Before any other stitch can be formed, it begins as a straight stitch. This stitch is called a straight stitch. It is made by wrapping an upper thread around a lower bobbin thread and tightening them to what is known as a locked stitch. This connection is made inside the fabric when everything is properly set.andnbsp; From 1846 until 1950, home sewing machines were restricted to sewing stitches repetitively all in a straight line. Thus we get the name: straight stitch. These sewing machines were capable of changing the length of the stitch by varying the distance between stitches. Hence the user could sew very fine stitches. Or she could sew medium length stitches. Or she could sew much longer stitches now called basting stitches.
A huge change took place in home sewing machines during the late 1940s and early 1950s. Sewing machine manufacturers introduce a new feature. Instead of sewing only in a straight line, the new sewing machines could sew to the left and then to the right and repeat the pattern again and again. The zig zag stitch was born. Suddenly, the capacity of stitch variety had more than doubled. Instead of just adjusting stitch length to produce a few variation, the zig zag machines could alter the width of the stitch (0mm to 5 mm to 9mm for top of line modern machines) as well. This actually made it possible for a sewing machine to boast six or eight stitch functions depending entirely on how the sewing machine was set.
The side to side stitching creates some dynamic visual effects that inspired increased creativity. Generally, these stitches are called zig zag stitches regardless of width or length, however, very long stitches are also called zig zag basting stitches. We call very fine or short zig zag stitches satin stitches.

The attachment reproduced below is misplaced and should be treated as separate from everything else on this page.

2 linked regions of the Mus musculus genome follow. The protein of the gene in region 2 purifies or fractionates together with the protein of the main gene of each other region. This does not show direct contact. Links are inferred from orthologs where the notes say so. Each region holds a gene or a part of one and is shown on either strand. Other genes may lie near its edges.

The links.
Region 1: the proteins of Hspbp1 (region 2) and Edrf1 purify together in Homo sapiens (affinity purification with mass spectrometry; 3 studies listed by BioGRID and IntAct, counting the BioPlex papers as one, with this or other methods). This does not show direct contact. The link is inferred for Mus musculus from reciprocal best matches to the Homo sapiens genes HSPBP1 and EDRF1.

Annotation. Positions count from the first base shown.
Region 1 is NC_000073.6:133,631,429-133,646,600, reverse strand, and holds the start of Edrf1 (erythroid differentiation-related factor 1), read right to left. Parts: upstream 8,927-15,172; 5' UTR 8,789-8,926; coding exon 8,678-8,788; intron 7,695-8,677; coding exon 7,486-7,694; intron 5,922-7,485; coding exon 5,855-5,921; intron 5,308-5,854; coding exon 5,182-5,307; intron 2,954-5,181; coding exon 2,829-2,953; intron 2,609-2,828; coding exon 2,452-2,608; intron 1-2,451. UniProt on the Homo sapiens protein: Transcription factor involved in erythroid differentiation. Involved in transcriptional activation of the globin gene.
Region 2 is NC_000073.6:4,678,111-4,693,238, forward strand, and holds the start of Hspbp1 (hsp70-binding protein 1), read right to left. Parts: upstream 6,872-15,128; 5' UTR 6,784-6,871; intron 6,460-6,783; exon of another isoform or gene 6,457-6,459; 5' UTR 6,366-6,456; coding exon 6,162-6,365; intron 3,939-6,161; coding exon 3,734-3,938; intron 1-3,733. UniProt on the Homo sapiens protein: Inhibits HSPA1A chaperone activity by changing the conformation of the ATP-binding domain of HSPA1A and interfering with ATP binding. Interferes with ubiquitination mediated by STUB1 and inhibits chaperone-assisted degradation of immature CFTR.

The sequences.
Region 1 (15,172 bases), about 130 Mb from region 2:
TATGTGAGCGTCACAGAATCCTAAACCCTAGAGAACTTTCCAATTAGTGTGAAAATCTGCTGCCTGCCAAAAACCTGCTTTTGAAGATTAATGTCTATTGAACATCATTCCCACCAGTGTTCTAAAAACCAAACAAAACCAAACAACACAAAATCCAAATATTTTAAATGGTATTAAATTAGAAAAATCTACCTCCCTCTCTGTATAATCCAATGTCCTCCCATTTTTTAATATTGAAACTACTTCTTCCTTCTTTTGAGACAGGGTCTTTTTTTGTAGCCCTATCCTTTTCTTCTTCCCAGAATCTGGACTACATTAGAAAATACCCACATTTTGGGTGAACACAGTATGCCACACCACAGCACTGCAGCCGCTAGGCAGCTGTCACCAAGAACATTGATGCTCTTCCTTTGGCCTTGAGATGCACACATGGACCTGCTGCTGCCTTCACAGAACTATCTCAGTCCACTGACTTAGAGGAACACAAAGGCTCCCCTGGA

andnbsp;The threads lie side by side giving an embellished flare to the stitching. It is important, however, to produce a consistent stitch where the thread do not bunch up or leave gaps between stitches. A trial sewing on scrap fabric is always a good idea. To sew a satin stitch, it is essential to use a satin stitch presser foot. The standard zig zag stitch presser foot has a ridge that catch on threads if the threads begin to bunch up. The satin stitch presser foot has a groove on the bottom of the foot to permit the stitches to neatly flow under the presser foot without becoming bunched up or snagged by the presser foot. Regulate the satin stitch just like you would a straight stitch. Set the stitch length knob to a very very short length. Then test the stitch. If you see gaps between the threads, turn the length a bit shorter. If you see thread bubbling up, out of place, or over other threads; slightly lengthen the stitch. This is an art, but once you get the right setting on test cloth, you should be ready to sew a beautiful satin stitch.
Steering the fabric while sewing a satin stitch is very important. While generally, all sewing should use the same basic procedure, it is even more important for the satin stitch to produce the very best results. Begin by placing the edge of the fabric under the presser foot. Then set your right hand on the right edge of the fabric to guide the fabric as you sew. Position your right hand comfortably three to four inches in front of the needle and presser foot. Never reach under the arm of the sewing machine to pull the fabric through the machine. If the fabric is not moving there is a problem.
Use your left hand to keep the fabric flowing smooth while sewing. Flatten out folds, wrinkles, and bunches. Keep the fabric even. Avoid tugging on the fabric, placing your hand behind the needle, or attempting to assist the operation of the sewing machine itself. Just keep the fabric coming smooth and flat.
When sewing curves with a satin stitch, remember not to turn too sharply. A gradual run will keep the satin stitch from leaving spaced between the threads. It may be necessary to slightly shorten the stitch length if you are find too many open spaces between threads along curves.